Enzyme replacement therapy of fabry disease
- Cite this article as:
- Clarke, J.T.R. & Iwanochko, R.M. Mol Neurobiol (2005) 32: 43. doi:10.1385/MN:32:1:043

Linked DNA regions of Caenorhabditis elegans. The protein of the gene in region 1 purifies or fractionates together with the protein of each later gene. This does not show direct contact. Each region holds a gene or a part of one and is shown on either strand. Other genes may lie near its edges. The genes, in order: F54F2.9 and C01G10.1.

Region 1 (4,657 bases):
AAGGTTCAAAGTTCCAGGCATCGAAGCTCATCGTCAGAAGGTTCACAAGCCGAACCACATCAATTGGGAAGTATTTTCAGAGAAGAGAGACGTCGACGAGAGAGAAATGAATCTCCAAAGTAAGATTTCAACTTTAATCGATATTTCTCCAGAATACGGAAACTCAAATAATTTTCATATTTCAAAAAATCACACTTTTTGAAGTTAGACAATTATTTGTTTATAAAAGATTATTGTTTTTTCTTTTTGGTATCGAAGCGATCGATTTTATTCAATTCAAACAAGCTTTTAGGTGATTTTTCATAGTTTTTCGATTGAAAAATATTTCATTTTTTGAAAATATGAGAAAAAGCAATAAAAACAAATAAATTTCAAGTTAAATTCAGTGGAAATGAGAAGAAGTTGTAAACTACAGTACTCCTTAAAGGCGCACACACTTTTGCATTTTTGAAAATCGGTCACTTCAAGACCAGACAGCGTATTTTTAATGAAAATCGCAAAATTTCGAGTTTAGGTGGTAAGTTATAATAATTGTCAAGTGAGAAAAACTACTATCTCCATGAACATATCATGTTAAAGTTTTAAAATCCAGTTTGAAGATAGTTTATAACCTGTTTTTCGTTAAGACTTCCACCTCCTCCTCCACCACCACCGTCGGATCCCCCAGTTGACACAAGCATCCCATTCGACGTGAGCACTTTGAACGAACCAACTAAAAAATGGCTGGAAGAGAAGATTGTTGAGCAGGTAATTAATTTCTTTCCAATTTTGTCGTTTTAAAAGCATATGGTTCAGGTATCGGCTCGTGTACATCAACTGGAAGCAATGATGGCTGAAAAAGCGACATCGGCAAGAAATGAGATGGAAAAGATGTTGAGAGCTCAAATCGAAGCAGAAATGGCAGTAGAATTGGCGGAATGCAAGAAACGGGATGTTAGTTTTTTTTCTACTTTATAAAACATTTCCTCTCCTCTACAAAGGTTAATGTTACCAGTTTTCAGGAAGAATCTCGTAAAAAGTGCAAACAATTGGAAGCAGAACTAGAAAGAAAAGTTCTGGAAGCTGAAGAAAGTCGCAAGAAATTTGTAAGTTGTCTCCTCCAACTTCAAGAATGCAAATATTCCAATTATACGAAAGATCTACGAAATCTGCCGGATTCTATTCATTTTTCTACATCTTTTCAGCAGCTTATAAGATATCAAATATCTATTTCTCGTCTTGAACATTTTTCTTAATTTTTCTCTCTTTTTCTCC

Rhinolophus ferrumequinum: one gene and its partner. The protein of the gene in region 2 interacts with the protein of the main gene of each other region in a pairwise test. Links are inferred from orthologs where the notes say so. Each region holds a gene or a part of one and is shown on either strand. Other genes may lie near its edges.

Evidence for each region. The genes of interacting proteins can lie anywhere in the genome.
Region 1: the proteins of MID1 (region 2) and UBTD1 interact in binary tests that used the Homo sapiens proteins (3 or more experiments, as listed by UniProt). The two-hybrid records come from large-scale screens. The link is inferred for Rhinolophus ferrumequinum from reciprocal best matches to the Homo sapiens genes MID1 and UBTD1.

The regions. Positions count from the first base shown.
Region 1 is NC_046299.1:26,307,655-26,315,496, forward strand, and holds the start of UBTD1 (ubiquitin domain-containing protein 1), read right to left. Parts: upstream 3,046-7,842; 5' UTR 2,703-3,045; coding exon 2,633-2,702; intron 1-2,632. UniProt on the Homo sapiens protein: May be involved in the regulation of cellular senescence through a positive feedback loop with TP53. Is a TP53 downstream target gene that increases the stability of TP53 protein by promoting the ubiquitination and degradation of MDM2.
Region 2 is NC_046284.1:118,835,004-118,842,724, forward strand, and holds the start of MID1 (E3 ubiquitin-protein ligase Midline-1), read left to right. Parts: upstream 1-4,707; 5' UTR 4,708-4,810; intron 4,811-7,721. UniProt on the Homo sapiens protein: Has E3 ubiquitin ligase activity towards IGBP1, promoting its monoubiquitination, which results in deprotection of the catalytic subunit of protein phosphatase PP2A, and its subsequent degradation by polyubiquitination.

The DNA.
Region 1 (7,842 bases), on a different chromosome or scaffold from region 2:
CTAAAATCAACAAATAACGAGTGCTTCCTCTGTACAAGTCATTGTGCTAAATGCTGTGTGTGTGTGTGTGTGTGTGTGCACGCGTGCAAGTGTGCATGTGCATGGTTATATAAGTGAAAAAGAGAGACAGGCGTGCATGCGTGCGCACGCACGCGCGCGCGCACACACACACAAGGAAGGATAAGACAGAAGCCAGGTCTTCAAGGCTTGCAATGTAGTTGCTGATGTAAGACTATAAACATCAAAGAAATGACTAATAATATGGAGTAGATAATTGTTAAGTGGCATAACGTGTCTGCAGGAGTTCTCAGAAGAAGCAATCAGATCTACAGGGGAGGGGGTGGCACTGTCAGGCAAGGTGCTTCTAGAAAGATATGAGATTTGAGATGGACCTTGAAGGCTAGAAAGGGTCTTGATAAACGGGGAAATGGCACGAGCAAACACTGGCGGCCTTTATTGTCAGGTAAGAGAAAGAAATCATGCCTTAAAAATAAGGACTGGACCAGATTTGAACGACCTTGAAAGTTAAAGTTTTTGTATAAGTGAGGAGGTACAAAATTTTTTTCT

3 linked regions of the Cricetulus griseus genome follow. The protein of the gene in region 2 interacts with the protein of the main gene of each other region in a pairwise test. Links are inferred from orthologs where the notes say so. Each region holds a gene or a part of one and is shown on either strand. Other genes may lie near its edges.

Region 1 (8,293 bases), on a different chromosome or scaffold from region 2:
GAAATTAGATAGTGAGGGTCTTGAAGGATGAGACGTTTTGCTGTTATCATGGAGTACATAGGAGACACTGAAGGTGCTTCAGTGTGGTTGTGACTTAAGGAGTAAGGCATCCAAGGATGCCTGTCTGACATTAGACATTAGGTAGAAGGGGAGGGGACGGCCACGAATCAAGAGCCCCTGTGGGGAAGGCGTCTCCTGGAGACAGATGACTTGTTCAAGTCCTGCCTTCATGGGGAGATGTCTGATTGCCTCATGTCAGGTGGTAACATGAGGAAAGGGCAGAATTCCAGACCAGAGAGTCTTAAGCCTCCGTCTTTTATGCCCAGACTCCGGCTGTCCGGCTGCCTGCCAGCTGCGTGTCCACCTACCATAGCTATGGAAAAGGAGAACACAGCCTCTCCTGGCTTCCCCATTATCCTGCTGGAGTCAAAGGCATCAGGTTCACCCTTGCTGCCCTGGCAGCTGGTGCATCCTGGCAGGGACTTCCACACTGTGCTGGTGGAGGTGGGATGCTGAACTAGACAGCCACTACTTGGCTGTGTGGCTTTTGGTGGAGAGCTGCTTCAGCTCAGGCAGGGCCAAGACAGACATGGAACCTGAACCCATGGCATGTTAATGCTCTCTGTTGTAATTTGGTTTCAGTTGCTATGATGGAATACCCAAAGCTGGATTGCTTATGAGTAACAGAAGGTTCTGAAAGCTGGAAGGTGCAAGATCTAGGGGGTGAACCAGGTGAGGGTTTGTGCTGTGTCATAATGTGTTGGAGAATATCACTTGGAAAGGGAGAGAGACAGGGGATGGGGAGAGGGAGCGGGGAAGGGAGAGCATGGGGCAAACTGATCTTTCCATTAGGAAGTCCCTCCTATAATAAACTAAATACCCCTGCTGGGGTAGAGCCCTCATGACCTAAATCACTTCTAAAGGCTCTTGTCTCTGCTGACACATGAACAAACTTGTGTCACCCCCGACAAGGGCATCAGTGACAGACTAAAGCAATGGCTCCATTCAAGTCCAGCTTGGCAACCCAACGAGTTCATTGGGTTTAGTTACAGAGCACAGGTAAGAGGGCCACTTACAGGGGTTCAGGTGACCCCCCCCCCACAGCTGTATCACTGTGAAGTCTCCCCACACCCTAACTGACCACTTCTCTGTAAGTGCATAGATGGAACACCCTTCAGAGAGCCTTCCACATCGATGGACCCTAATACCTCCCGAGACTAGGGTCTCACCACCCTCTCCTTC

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Fabry disease is an X-linked lysosomal storage disease caused by deficiency of the enzyme α-galactosidase A and results in pain, progressive renal impairment, cardiomyopathy, and cerebrovascular disease. The results of two major randomized, double-blind, placebo-controlled clinical trials and open-label extensions have shown that replacement of the deficient enzyme with either of two preparations of recombinant human α-galactosidase A, agalsidase-alfa, and agalsidase-beta is safe. Biweekly IV infusions of 0.2 mg/kg of agalsidase-alfa were associated with a significant decrease in pain and stabilization of renal function. Biweekly infusions of 1 mg/kg of agalsidase-beta were associated with virtually complete clearing of accumulated glycolipid substrate from renal and cutaneous capillary endothelial cells. Several smaller, open-label studies, along with observations made in the course of monitoring large numbers of patients on enzyme replacement therapy, indicated that treatment stabilizes renal function and produces significant improvements in myocardial mass and function. Treatment of Fabry disease by enzyme replacement has a significant impact on at least some serious complications of the disease.